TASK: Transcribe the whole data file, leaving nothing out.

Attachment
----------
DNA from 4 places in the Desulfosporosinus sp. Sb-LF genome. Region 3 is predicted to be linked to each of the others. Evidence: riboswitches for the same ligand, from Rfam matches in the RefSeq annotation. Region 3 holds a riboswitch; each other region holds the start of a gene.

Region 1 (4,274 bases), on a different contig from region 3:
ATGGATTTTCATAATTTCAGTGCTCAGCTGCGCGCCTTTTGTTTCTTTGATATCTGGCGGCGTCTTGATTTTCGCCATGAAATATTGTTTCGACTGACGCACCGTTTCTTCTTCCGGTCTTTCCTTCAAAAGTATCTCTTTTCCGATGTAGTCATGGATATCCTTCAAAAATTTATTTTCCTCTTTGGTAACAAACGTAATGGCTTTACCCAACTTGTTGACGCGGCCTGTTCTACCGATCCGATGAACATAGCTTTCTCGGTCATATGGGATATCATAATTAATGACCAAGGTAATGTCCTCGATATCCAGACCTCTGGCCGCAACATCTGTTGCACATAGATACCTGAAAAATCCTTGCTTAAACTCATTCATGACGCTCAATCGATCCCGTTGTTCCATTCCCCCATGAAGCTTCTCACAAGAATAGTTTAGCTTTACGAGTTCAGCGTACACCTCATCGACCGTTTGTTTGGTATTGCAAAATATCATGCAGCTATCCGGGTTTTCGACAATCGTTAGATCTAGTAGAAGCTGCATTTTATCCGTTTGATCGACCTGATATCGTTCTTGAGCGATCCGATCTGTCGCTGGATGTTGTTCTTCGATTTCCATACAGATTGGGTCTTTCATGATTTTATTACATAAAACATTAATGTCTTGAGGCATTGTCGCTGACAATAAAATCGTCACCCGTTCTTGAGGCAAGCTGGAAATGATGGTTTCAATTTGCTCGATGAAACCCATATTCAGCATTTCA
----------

DNA from 4 places in the Desulfosporosinus sp. Sb-LF genome. Region 3 is predicted to be linked to each of the others. Evidence: riboswitches for the same ligand, from Rfam matches in the RefSeq annotation. Region 3 holds a riboswitch; each other region holds the start of a gene.

Region 1 (4,274 bases), on a different contig from region 3:
ATGGATTTTCATAATTTCAGTGCTCAGCTGCGCGCCTTTTGTTTCTTTGATATCTGGCGGCGTCTTGATTTTCGCCATGAAATATTGTTTCGACTGACGCACCGTTTCTTCTTCCGGTCTTTCCTTCAAAAGTATCTCTTTTCCGATGTAGTCATGGATATCCTTCAAAAATTTATTTTCCTCTTTGGTAACAAACGTAATGGCTTTACCCAACTTGTTGACGCGGCCTGTTCTACCGATCCGATGAACATAGCTTTCTCGGTCATATGGGATATCATAATTAATGACCAAGGTAATGTCCTCGATATCCAGACCTCTGGCCGCAACATCTGTTGCACATAGATACCTGAAAAATCCTTGCTTAAACTCATTCATGACGCTCAATCGATCCCGTTGTTCCATTCCCCCATGAAGCTTCTCACAAGAATAGTTTAGCTTTACGAGTTCAGCGTACACCTCATCGACCGTTTGTTTGGTATTGCAAAATATCATGCAGCTATCCGGGTTTTCGACAATCGTTAGATCTAGTAGAAGCTGCATTTTATCCGTTTGATCGACCTGATATCGTTCTTGAGCGATCCGATCTGTCGCTGGATGTTGTTCTTCGATTTCCATACAGATTGGGTCTTTCATGATTTTATTACATAAAACATTAATGTCTTGAGGCATTGTCGCTGACAATAAAATCGTCACCCGTTCTTGAGGCAAGCTGGAAATGATGGTTTCAATTTGCTCGATGAAACCCATATTCAGCATTTCA